Fallen Nature, Fallen Selves: Early Modern French Thought II

Hardcover | May 25, 2006

byMichael Moriarty

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From the late sixteenth to the late seventeenth centuries, French writing is especially concerned with analysing human nature. The ancient ethical vision of man's nature and goal (we achieve fulfilment by living our lives according to reason, the highest and noblest element of our nature)survives, even, to some extent, in Descartes. But it is put into question especially by the revival of St Augustine's thought, which focuses on the contradictions and disorders of human desires and aspirations. Analyses of behaviour display a powerful suspicion of appearances. Human beings areincreasingly seen as motivated by self-love: they are driven by the desire for their own advantage, and take a narcissistic delight in their own image. Moral and religious writers re-emphasize the traditional imperative of self-knowledge, but in such a way as to suggest the difficulties of knowingoneself. Operating with the Cartesian distinction between mind and body, they emphasize the imperceptible influence of bodily processes on our thought and attitudes. They analyse human beings' ignorance (due to self-love) of their own motives and qualities, and the illusions under which they livetheir lives. Their critique of human behaviour is no less searching than that of writers who have broken with traditional religious morality, such as Hobbes and Spinoza. A wide range of authors is studied, some well-known, others much less so: the abstract and general analyses of philosophers andtheologians (Descartes, Jansenius, Malebranche) are juxtaposed with the less systematic and more concrete investigations of writers like Montaigne and La Rochefoucauld, not to mention the theatre of Corneille, Moliere, and Racine.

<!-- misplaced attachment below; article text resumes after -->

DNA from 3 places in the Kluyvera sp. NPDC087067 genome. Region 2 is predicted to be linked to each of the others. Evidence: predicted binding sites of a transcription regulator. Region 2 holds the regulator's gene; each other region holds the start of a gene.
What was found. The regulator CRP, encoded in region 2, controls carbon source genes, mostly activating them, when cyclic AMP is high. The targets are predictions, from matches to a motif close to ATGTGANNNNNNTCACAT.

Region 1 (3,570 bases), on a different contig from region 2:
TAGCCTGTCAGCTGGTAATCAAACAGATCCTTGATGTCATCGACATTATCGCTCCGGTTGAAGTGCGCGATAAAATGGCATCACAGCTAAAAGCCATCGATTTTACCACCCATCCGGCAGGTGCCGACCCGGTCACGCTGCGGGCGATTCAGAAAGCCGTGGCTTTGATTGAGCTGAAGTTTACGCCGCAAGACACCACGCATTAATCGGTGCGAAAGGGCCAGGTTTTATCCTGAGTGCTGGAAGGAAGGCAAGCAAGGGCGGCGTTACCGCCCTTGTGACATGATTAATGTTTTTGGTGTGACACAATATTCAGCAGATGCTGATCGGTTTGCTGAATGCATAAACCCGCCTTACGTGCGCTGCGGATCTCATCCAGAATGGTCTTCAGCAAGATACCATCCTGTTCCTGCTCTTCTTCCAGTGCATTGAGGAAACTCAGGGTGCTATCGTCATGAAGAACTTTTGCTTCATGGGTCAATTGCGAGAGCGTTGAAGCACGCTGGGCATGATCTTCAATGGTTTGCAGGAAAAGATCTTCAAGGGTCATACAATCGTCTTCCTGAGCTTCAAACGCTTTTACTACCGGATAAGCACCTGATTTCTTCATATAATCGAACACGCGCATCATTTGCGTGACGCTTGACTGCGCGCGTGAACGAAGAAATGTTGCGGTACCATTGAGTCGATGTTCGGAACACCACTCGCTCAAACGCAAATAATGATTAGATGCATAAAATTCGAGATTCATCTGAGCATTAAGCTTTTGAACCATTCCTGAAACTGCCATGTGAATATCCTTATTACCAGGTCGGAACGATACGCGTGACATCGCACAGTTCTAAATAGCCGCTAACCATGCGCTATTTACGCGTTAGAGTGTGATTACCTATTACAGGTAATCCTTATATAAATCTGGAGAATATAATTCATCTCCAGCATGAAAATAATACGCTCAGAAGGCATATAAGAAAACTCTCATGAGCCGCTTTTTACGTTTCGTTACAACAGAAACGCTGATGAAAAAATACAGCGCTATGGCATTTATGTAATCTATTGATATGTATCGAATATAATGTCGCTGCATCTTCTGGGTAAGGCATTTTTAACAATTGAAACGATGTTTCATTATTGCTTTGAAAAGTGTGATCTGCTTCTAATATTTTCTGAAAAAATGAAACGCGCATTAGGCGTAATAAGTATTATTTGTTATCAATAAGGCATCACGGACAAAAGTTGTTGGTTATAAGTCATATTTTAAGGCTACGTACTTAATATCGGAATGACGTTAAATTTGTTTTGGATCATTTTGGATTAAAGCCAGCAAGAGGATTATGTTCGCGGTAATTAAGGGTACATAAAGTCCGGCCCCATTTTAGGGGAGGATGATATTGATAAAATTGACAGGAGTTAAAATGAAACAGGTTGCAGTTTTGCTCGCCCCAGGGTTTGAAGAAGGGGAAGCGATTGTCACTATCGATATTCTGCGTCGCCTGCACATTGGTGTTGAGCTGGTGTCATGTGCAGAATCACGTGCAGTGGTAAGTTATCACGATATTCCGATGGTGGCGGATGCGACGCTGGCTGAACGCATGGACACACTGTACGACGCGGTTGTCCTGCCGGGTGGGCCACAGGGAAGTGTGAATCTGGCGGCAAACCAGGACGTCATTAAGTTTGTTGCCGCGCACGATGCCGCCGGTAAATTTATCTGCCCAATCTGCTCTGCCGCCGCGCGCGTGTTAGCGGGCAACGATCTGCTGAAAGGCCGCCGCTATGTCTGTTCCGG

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From the late sixteenth to the late seventeenth centuries, French writing is especially concerned with analysing human nature. The ancient ethical vision of man's nature and goal (we achieve fulfilment by living our lives according to reason, the highest and noblest element of our nature)survives, even, to some extent, in Descartes. Bu...

Michael Moriarty is Centenary Professor of French Literature and Thought at Queen Mary, University of London, and author of iEarly Modern French Thought: the Age of Suspicion/i (Oxford: Oxford University Press, 2003), iRoland Barthes/i (Cambridge: Polity, 1991), iTaste and Ideology in Seventeenth-Century France/i (Cambridge: Cambridge...

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Format:HardcoverDimensions:448 pages, 8.5 × 5.43 × 1.18 inPublished:May 25, 2006Publisher:Oxford University PressLanguage:English

The following ISBNs are associated with this title:

ISBN - 10:0199291039

ISBN - 13:9780199291038

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Table of Contents

Part One: Human Nature1. Approaches2. Original SinPart Two: Self-Love and Concupiscence1. Early Modern Religious Perspectives2. La Rochefoucauld on Interest and Self-Love3. Malebranche's SynthesisPart Three: Problems of Self-Knowledge1. Forms of Self-Knowledge2. Literary Explorations3. Self-Knowledge and Self-Ignorance in Context4. La Rochefoucauld and Self-Knowledge5. Religious Moralists